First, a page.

Former Barclays banker joked about his own ‘execution’ in Qatar calls

A senior Barclays banker joked about his own execution after the “horrible truth” emerged that there had been little take-up from investors for Barclays’ fundraising in June 2008, leaving Qatar with a 10 per cent stake in the bank, the High Court in London heard.

Roger Jenkins, the former chairman of Barclays’ Middle East business, spent a second day in the witness box being cross-examined. The UK bank is defending a £1.5bn civil lawsuit brought against it by PCP, financier Amanda Staveley’s investment firm, over its 2008 fundraising with Qatar.

PCP, which led a parallel fundraising by Abu Dhabi, alleges that Barclays made secret side arrangements and paid undisclosed fees to Qatar as part of two £4bn cash calls. Barclays denies the claims.

On Friday, the High Court heard a phone call from July 2008 between Mr Jenkins and former colleague Richard Boath in which the men talked about the worse-than-expected clawback from existing investors of shares placed with the Qatari investors. This meant Qatar was going to own 10 per cent of Barclays and had to find £2.3bn.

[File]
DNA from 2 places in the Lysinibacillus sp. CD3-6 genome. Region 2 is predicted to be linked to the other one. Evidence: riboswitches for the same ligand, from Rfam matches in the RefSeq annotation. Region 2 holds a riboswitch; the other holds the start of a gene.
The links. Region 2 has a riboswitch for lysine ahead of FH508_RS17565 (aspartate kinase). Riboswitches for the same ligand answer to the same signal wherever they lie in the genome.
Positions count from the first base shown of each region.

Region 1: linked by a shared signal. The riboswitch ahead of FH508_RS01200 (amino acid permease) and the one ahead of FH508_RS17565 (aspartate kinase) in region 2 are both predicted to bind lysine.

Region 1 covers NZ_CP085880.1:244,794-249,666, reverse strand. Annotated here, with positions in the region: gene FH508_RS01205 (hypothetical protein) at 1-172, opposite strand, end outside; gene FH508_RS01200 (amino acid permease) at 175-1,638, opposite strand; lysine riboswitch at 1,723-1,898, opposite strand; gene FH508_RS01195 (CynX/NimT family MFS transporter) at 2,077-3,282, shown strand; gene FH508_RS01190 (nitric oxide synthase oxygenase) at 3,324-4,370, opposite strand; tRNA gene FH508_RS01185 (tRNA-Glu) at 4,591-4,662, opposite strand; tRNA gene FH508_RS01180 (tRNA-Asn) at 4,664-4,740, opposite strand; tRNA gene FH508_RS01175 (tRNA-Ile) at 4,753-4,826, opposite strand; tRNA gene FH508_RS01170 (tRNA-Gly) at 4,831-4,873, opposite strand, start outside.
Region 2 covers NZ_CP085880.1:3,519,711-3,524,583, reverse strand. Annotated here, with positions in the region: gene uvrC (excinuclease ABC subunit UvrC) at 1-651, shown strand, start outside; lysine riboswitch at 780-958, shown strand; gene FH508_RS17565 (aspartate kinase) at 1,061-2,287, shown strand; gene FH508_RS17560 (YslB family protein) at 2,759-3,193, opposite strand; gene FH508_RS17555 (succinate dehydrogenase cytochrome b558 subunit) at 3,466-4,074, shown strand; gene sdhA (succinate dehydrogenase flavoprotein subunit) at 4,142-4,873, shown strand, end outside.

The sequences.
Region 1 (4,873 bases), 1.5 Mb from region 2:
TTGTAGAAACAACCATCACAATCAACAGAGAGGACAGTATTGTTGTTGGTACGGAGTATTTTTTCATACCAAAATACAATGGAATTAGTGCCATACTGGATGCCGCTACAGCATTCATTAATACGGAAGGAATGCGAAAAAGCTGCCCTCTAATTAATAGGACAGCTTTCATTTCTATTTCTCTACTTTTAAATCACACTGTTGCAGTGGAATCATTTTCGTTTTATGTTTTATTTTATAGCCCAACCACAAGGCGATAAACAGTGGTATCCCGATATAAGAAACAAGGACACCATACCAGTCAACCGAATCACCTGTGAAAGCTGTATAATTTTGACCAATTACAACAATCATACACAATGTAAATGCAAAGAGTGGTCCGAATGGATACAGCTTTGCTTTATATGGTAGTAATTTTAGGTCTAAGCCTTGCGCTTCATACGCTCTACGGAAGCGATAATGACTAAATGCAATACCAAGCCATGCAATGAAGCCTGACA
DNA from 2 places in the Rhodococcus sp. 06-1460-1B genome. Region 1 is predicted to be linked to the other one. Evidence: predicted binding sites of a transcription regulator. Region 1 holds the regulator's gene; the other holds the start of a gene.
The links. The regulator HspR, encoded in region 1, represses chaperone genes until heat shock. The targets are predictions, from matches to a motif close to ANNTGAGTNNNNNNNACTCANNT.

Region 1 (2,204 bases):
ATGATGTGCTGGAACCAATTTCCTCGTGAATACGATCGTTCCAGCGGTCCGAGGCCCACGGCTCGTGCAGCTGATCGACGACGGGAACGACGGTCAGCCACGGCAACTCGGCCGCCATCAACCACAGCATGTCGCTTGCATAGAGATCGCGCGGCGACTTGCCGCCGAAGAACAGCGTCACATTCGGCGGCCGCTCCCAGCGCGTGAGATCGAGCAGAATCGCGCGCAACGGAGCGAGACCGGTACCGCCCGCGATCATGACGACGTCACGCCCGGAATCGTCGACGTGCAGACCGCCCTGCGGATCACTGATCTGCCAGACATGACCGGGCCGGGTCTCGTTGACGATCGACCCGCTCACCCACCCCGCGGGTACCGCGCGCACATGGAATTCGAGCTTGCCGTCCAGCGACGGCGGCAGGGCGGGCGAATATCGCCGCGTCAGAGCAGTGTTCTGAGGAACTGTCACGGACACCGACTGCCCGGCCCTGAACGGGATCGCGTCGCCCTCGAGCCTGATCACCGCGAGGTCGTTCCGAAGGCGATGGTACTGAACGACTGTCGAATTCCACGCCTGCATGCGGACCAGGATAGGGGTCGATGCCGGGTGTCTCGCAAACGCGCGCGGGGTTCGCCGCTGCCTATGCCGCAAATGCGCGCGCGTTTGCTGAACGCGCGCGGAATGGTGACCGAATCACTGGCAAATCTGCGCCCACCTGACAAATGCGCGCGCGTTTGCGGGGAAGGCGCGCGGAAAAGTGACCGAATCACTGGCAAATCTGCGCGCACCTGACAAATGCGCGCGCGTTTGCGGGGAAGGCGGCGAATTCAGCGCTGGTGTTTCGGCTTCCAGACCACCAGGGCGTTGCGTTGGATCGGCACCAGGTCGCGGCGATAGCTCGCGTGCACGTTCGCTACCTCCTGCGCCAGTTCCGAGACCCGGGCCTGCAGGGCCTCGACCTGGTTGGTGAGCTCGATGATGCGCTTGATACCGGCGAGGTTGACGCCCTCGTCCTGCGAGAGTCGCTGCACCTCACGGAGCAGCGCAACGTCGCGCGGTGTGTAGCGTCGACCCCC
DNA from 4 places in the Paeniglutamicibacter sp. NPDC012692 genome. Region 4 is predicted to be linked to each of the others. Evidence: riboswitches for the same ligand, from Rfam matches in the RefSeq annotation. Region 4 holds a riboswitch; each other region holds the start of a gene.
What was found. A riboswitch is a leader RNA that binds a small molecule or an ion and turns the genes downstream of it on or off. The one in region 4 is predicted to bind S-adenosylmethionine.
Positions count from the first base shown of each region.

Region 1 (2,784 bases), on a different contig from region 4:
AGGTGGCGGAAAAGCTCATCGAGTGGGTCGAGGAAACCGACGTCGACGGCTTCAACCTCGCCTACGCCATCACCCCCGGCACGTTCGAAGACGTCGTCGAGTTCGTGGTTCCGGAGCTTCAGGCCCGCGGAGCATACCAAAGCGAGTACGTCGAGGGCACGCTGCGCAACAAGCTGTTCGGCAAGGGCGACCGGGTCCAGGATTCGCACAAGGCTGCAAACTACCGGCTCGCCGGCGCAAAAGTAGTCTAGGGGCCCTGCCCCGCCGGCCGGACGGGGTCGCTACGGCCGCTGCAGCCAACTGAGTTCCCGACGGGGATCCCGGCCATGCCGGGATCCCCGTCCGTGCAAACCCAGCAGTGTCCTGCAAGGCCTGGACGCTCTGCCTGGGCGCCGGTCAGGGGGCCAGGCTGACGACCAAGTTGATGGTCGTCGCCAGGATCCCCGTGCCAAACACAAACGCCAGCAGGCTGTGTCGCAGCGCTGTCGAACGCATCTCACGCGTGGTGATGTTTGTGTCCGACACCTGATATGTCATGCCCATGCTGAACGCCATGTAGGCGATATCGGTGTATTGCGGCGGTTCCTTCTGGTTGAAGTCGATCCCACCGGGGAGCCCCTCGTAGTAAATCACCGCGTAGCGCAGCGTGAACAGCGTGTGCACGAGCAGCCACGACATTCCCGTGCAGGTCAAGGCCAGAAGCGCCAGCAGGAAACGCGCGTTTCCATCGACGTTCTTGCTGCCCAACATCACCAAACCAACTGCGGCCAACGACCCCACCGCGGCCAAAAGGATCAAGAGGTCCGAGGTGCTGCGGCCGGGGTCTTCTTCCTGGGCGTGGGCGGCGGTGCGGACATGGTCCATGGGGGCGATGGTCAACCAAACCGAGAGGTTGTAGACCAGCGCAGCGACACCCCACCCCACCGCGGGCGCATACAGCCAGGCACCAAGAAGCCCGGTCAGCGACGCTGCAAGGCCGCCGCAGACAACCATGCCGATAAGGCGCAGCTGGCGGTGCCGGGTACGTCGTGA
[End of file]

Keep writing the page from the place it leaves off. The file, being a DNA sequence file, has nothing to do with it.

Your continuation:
Mr Jenkins says in the call that the institutions who underwrote the fundraising are “all fucked”. He discusses whether he should travel in person to break the “horrible truth” about the fundraising flop to Sheikh Hamad bin Jassim bin Jabr al-Thani, then Qatar prime minister, who was at his home in Cannes, in the south of France.

Mr Jenkins joked to Mr Boath: “The question is whether I drag you bastards with me . . . ”

Mr Boath said he is happy to go. Mr Jenkins continued: “Yeah, yeah. Well, because normally there’s one execution so . . . He won’t normally kill two people.”

Mr Jenkins added: “So I’ll send you there. I’ll turn up an hour later.”

During the call Mr Boath told him: “I love your optimism, It’s fantastic.”

Mr Jenkins replied: “Because at the end of the day, I don’t give a fuck.”

Mr Jenkins was cross-examined about a £42m side agreement which Barclays struck with Qatar in June 2008 at the same time as the cash call. Mr Jenkins said the side deal was intended to give Barclays the “best crack of the whip” for new deal opportunities in the Middle East in areas such as co-investment and foreign exchange.

“I would not have entered into the agreement if I did not think it would make more than £42m,” he told the court.

When asked by PCP’s barrister Joe Smouha QC why there was no description of services to be provided by Qatar to Barclays in the side agreement, Mr Jenkins replied: “I’m an honest man. If you call that into question, my honesty — I’ll take exception to that.”

Mr Jenkins was acquitted of all criminal charges over the 2008 fundraising by an Old Bailey jury earlier this year.

The case continues.

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